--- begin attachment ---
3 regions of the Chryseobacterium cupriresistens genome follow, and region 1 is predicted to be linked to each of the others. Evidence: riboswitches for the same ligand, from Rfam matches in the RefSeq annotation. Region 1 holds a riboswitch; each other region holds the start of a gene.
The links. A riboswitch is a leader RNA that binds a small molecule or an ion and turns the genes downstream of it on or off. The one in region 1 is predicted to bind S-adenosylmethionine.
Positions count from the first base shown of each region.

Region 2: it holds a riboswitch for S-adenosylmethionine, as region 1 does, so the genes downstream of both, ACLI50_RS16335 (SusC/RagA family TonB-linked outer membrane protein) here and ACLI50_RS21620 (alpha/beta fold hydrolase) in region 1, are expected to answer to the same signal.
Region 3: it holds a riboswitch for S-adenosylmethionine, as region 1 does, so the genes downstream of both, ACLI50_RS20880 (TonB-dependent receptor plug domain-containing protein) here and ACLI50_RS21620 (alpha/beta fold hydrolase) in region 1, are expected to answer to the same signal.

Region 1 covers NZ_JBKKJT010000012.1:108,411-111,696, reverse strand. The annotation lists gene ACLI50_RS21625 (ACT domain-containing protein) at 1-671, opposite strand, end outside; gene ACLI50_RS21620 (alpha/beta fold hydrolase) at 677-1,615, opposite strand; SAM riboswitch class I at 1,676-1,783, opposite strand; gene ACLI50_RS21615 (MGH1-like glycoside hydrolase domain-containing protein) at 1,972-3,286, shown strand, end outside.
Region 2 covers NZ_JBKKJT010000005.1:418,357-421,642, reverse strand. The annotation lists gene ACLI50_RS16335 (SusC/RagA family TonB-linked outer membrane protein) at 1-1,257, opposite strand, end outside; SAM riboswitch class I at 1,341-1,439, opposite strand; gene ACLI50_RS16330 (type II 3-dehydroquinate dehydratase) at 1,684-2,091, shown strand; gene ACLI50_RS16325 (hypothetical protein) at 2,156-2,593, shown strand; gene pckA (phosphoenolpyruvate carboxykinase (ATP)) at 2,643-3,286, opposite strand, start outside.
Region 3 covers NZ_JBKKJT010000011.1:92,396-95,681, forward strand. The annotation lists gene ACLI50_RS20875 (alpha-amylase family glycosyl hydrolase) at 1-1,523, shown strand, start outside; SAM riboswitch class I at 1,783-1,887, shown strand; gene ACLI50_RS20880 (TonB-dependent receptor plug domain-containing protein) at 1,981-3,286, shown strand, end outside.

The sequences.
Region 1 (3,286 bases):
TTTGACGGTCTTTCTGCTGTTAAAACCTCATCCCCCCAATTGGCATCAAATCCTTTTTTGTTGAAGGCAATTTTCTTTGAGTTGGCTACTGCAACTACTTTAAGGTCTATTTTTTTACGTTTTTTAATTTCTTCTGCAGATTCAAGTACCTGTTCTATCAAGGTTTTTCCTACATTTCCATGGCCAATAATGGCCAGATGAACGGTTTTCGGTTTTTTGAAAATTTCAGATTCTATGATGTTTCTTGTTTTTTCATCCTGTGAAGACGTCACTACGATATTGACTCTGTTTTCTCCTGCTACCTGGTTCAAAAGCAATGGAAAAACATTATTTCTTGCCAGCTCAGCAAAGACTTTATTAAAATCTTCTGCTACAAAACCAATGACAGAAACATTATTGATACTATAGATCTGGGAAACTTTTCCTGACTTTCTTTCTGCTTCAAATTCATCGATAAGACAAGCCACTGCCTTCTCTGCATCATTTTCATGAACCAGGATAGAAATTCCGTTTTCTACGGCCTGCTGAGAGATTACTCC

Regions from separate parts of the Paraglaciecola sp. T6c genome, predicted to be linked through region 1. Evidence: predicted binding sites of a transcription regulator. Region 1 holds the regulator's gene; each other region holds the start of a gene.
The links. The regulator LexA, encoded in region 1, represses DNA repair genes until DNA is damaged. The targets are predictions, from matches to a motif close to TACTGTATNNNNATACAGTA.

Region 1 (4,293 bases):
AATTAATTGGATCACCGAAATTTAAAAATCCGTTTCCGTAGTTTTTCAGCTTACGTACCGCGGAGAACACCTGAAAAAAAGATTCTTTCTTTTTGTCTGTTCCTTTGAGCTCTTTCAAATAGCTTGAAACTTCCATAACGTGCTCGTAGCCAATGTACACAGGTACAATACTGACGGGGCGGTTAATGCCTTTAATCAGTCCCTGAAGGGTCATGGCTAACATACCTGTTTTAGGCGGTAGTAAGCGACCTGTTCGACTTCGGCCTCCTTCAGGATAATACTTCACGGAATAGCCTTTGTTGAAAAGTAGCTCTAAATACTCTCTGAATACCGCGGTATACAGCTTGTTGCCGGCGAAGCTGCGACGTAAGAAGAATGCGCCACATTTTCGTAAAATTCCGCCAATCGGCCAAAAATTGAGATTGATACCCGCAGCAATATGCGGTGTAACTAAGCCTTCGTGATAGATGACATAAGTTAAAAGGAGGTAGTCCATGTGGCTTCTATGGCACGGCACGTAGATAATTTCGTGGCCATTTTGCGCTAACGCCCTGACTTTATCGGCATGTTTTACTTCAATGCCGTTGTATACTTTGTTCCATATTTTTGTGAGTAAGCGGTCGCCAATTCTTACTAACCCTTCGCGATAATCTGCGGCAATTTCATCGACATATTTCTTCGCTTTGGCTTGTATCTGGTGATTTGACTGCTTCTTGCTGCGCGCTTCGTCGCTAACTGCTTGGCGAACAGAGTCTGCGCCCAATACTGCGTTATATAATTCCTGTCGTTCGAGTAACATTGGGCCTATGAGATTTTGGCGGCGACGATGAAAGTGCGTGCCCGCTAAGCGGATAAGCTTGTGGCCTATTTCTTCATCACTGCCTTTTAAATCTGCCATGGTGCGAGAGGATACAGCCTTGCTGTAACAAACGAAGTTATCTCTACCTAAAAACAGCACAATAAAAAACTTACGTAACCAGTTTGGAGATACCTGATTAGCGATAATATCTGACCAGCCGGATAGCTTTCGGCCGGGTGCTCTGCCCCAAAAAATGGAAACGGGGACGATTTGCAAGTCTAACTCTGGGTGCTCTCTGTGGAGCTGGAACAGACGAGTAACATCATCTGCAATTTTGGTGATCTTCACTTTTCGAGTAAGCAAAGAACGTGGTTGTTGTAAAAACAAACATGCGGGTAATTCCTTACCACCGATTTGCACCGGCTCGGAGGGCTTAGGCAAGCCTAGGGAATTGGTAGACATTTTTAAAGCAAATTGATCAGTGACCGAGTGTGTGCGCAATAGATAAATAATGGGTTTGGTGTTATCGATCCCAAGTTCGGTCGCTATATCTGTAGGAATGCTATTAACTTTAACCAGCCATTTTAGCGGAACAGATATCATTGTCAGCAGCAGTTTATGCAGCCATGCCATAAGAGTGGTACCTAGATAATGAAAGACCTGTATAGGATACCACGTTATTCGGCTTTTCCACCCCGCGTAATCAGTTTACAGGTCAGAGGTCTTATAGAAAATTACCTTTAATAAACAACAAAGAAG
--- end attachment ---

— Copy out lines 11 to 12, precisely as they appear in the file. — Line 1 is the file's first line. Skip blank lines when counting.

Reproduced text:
TTTGACGGTCTTTCTGCTGTTAAAACCTCATCCCCCCAATTGGCATCAAATCCTTTTTTGTTGAAGGCAATTTTCTTTGAGTTGGCTACTGCAACTACTTTAAGGTCTATTTTTTTACGTTTTTTAATTTCTTCTGCAGATTCAAGTACCTGTTCTATCAAGGTTTTTCCTACATTTCCATGGCCAATAATGGCCAGATGAACGGTTTTCGGTTTTTTGAAAATTTCAGATTCTATGATGTTTCTTGTTTTTTCATCCTGTGAAGACGTCACTACGATATTGACTCTGTTTTCTCCTGCTACCTGGTTCAAAAGCAATGGAAAAACATTATTTCTTGCCAGCTCAGCAAAGACTTTATTAAAATCTTCTGCTACAAAACCAATGACAGAAACATTATTGATACTATAGATCTGGGAAACTTTTCCTGACTTTCTTTCTGCTTCAAATTCATCGATAAGACAAGCCACTGCCTTCTCTGCATCATTTTCATGAACCAGGATAGAAATTCCGTTTTCTACGGCCTGCTGAGAGATTACTCC

Regions from separate parts of the Paraglaciecola sp. T6c genome, predicted to be linked through region 1. Evidence: predicted binding sites of a transcription regulator. Region 1 holds the regulator's gene; each other region holds the start of a gene.